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The text approximately reads: "...otters which licked every place of his body, and then went again to the water that they came from. And then S. Cuthbert arose all whole and went to his cell again, and went to matins with his brethren. But his brethren knew nothing of his standing thus every night in the sea to the chin, but at the last one of his brethren espied it and knew his doing, and told him thereof, but S. Cuthbert charged him to keep it secret and tell no man thereof during his life. And after this within a while the bishop of Durham died, and S. Cuthbert was elected and sacred bishop in his stead after him, and ever after he lived full holily unto his death, and, by his preaching and ensample giving, he brought much people to good living. And tofore his death he left his bishopric and went into the holy island, where he lived an holy and solitary life, unto that he being full of virtues, rendered his soul unto Almighty God and was buried at Durham, and after translated, and the body laid in a fair and honourable shrine, where as yet daily our Lord showeth for his servant there many fair and great miracles. Wherefore let us pray unto this holy saint that he pray for us.

Here followeth the Feast of The Annunciation or Salutation of the Angel Gabriel to our Lady.

The feast of this day is called the Annunciation of our Lady, for on this day the angel Gabriel showed to the glorious Virgin Mary the coming of the Blessed Son of God. That is to wit, how he ought to come into the glorious Virgin, and take on her nature and flesh human for to save the world. It was well thing reasonable that the angel should come to the glorious Virgin Mary, for like as Eve by the exhorting of the devil gave her consent to do the sin of inobedience to our perdition, right so by the greeting of the angel Gabriel and by exhorting, the glorious Virgin Mary gave her consenting to his message by obedience, to our salvation. Wherefor like as the first woman was cause of our damnation, so was the blessed Virgin Mary beginning of our redemption. When that the angel Gabriel was sent for to show the incarnation of our Saviour Jesu Christ, he found her alone, enclosed in her chamber, like as S. Bernard saith, in which the maidens and virgins ought to abide in their houses, without running abroad out openly, and they ought also to flee the words of men, of which their honour and good renomee might be lessed or hurt. And the angel said to the glorious Virgin Mary: I salute thee, full of grace, the Lord is with thee. There is not found in Scripture in no part such a saluing. And it was brought from heaven unto the glorious Virgin Mary, which was the first woman that ever in the world offered to God first her virginity. And the angel said to her after: Thou shalt be blessed above all other women, for thou shalt escape the malediction that all other women have in childing in sin and in sorrow; and thou shalt be mother of God, and shalt abide a pure virgin and clean. And our blessed Lady was much abashed of this salutation, and thought in herself the manner thereof. This was a good manner of a virgin that so wisely held her still and spake not, and showing example to virgins, which ought not lightly to speak, ne without advice ne manner to answer. And when the angel knew that for this salutation she was timorous and abashed, anon he repeaced her, saying: Mary, be nothing afeared, for thou hast found soothly grace at God, for thou art chosen above all women for to receive his..."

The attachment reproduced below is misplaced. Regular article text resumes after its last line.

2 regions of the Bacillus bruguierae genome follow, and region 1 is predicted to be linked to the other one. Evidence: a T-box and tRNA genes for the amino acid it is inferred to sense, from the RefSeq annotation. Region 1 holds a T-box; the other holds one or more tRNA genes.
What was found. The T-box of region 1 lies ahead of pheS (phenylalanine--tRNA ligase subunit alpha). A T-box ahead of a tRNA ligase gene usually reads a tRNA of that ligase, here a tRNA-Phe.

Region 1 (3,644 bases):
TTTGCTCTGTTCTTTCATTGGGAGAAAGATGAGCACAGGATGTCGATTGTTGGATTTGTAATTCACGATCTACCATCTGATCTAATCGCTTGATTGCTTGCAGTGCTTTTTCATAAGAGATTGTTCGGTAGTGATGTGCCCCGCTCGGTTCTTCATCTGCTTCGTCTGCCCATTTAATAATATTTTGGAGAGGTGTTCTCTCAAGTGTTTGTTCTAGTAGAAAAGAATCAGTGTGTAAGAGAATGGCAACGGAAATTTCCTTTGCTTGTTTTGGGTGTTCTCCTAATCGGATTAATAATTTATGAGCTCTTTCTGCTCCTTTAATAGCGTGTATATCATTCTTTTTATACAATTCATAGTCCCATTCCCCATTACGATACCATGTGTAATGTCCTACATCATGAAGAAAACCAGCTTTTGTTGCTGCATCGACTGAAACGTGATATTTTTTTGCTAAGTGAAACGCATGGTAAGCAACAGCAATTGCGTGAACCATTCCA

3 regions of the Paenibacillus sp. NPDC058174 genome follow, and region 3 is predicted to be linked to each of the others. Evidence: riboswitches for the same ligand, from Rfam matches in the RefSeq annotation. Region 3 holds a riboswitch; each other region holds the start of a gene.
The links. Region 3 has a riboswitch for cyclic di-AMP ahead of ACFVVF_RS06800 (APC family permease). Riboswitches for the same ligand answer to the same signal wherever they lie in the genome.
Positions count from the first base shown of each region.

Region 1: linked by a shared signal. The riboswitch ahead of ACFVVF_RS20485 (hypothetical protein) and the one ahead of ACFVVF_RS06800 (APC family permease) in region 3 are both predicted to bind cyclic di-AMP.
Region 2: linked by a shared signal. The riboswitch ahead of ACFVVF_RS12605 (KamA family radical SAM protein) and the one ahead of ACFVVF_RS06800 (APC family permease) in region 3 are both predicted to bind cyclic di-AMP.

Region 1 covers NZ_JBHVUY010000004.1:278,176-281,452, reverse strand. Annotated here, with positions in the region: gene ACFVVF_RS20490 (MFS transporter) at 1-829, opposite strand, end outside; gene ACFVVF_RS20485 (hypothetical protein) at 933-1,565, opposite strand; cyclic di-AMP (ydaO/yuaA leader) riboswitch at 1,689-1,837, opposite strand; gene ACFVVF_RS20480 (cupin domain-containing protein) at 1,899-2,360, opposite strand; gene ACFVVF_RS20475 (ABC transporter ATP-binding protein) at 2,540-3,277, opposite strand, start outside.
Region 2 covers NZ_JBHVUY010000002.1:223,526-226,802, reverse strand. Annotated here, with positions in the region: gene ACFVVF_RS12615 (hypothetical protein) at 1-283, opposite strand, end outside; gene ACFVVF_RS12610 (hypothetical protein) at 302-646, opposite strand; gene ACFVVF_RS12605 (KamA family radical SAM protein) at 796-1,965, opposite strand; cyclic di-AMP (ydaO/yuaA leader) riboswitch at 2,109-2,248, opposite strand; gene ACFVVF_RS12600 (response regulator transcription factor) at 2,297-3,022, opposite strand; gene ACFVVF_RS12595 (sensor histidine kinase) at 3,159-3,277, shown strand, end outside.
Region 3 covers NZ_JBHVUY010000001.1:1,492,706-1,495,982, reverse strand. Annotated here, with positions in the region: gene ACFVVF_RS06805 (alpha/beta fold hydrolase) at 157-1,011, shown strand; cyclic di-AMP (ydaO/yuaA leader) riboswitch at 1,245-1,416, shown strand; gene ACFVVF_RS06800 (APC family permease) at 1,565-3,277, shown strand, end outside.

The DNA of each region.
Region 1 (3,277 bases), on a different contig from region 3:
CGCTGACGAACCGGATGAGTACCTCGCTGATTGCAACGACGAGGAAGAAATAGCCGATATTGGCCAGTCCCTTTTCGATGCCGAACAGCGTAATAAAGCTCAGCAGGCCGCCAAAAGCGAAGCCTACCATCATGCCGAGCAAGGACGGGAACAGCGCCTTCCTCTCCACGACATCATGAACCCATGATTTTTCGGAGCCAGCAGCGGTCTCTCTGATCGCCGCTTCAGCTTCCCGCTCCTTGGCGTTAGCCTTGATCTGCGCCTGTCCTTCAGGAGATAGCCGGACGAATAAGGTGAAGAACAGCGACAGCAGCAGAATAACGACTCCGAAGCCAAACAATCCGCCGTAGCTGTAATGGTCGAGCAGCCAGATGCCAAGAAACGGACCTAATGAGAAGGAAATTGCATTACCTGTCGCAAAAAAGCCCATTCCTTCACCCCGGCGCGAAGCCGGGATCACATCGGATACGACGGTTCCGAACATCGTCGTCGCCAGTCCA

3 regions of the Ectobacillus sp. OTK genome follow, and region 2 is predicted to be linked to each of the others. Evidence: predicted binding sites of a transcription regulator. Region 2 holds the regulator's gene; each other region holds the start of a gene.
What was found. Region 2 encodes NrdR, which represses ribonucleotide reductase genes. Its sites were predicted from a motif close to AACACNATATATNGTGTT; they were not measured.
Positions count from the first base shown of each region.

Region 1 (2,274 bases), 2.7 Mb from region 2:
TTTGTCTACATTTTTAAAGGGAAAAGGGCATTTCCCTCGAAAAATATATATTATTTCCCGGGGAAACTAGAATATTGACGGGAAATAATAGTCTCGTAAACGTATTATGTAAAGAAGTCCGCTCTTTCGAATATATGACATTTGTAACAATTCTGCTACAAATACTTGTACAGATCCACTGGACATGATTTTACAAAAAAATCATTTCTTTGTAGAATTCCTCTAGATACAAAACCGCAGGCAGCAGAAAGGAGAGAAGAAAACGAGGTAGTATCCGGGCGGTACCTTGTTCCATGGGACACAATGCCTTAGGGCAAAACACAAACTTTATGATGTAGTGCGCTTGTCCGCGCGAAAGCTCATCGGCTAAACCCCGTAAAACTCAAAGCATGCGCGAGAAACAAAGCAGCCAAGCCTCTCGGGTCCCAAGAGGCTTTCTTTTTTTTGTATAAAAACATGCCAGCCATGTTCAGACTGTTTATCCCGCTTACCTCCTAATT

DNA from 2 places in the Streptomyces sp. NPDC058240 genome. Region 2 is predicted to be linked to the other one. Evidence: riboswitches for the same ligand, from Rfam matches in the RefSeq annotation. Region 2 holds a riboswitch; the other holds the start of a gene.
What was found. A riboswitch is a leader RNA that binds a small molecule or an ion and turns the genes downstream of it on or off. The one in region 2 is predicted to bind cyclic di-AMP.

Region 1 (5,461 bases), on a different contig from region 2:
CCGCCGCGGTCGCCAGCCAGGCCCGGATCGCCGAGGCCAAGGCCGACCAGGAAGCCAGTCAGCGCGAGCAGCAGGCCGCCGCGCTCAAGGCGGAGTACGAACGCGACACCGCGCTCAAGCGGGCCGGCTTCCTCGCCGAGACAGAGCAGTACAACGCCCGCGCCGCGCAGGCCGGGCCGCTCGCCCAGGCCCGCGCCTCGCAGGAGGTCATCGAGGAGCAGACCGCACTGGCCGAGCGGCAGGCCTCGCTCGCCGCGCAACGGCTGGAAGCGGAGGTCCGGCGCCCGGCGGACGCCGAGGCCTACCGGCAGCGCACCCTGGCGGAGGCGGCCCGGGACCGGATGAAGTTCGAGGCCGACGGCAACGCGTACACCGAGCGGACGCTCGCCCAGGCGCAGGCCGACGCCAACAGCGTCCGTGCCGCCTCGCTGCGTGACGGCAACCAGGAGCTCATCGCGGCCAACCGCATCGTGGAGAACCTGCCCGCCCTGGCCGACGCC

Excerpted from Fordham University's "Medieval Sourcebook: The Golden Legend (Aurea Legenda) - Compiled by Jacobus de Voragine, 1275 - Englished by William Caxton, 1483,"

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